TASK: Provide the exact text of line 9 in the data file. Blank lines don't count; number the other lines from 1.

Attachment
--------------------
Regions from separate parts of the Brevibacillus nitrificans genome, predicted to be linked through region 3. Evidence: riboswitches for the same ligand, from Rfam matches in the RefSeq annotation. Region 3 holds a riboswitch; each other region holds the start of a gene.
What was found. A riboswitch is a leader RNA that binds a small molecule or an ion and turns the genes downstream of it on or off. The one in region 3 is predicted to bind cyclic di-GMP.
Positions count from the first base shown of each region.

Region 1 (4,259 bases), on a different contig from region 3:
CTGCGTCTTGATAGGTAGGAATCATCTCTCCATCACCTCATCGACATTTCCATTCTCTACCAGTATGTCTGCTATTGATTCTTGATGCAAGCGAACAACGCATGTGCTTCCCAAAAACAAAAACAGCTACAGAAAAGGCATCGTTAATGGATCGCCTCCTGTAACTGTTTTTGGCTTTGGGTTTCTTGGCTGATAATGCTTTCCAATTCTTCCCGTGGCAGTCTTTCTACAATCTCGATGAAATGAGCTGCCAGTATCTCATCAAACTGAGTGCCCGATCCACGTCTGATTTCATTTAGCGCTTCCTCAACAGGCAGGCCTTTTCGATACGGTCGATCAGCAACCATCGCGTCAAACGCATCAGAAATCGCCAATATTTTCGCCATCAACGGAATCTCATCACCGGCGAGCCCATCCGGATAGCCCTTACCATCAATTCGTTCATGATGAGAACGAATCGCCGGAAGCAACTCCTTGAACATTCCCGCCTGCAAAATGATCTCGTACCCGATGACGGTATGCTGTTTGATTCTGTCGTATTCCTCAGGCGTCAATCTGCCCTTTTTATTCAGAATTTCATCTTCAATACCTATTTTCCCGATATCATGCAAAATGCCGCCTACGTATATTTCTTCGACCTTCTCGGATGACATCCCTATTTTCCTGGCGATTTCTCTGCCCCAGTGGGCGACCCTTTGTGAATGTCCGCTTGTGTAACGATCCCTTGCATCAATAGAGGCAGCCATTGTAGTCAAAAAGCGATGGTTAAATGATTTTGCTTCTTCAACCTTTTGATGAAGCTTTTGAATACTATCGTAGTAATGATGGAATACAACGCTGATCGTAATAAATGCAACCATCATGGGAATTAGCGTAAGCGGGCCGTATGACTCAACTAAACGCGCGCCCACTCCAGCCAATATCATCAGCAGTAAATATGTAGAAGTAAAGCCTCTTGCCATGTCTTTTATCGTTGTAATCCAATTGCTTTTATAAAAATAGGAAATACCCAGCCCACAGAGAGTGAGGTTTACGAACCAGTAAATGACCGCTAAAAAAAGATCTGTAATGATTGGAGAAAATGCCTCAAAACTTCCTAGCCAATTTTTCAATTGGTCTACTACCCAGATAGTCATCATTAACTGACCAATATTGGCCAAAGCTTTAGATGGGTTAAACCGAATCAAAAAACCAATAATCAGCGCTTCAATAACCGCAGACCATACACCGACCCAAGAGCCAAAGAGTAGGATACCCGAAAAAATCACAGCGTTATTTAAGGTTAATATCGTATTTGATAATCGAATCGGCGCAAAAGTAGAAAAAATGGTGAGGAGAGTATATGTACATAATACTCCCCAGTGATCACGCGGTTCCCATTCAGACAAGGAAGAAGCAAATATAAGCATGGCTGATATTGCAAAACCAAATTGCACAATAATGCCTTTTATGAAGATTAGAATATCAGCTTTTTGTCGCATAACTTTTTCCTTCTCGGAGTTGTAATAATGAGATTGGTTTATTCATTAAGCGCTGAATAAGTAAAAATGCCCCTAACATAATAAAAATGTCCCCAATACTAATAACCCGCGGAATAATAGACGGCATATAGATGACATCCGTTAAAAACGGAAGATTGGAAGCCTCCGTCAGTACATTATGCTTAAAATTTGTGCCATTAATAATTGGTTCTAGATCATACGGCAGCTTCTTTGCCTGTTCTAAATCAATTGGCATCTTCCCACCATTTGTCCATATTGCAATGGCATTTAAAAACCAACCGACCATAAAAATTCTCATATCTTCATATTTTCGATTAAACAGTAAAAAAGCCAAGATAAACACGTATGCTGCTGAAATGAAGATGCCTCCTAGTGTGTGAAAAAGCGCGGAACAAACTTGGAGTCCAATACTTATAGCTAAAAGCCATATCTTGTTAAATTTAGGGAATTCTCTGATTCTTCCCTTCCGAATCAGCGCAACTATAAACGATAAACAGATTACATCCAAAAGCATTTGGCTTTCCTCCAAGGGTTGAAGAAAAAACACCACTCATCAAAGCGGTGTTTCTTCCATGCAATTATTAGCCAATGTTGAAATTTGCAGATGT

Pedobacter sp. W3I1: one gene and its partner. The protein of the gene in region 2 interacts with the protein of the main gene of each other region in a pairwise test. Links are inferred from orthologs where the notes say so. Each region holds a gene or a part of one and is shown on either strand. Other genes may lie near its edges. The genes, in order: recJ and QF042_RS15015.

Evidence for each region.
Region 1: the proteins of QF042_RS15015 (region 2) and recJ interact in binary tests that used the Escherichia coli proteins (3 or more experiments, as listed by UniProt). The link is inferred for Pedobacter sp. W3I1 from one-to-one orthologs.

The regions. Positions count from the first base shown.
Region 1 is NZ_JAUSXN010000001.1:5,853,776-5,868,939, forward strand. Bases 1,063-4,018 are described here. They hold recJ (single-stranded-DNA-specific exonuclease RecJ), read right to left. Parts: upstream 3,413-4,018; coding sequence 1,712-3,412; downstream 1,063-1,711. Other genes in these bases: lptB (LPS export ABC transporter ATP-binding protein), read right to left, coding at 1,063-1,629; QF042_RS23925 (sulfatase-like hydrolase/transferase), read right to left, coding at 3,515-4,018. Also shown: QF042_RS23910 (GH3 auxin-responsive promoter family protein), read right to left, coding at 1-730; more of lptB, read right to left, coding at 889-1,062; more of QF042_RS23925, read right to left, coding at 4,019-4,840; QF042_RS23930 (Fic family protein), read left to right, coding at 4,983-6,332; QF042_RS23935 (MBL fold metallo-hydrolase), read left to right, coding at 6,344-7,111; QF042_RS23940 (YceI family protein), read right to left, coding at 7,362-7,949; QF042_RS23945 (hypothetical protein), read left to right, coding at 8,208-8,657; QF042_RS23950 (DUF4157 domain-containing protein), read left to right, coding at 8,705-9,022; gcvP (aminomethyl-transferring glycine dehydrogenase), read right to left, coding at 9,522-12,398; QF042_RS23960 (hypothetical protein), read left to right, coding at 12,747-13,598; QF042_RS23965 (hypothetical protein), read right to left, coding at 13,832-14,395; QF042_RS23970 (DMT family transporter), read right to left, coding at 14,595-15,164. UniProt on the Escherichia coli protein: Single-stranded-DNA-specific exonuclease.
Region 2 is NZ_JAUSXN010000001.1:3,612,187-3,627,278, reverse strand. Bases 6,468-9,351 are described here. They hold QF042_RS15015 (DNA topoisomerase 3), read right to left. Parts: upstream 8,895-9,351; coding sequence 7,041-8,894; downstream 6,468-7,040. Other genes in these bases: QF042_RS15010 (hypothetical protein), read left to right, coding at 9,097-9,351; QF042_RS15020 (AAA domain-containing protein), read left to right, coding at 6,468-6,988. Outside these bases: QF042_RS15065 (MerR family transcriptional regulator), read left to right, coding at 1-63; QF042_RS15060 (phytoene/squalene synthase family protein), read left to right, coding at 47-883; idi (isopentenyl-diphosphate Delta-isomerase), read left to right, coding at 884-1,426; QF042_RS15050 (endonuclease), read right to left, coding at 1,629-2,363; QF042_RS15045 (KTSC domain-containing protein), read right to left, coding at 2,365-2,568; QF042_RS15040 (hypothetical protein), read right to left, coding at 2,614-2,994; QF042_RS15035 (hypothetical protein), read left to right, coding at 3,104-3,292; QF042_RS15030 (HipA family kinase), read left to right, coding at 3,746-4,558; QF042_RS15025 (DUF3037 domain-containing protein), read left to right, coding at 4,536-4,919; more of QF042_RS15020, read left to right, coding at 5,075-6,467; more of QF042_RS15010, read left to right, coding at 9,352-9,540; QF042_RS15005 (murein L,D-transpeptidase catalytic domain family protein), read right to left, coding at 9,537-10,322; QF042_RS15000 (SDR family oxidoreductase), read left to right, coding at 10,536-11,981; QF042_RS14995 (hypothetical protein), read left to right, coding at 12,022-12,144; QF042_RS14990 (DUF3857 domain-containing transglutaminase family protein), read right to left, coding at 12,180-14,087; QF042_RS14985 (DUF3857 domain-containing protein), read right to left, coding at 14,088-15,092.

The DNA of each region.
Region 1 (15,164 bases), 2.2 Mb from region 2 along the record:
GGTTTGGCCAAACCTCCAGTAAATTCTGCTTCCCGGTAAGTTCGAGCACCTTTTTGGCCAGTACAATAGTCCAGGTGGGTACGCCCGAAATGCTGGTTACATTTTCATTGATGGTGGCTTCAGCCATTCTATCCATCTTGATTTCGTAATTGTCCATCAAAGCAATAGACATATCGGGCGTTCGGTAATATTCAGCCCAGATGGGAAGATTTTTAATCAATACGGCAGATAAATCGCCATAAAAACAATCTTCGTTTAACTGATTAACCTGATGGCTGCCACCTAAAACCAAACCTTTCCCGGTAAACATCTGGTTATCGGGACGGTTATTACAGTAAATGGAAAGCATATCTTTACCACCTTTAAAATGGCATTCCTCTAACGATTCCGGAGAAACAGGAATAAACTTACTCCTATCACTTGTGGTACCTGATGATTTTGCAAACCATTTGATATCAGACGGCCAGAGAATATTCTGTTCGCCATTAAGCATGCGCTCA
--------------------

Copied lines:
The regions. Positions count from the first base shown.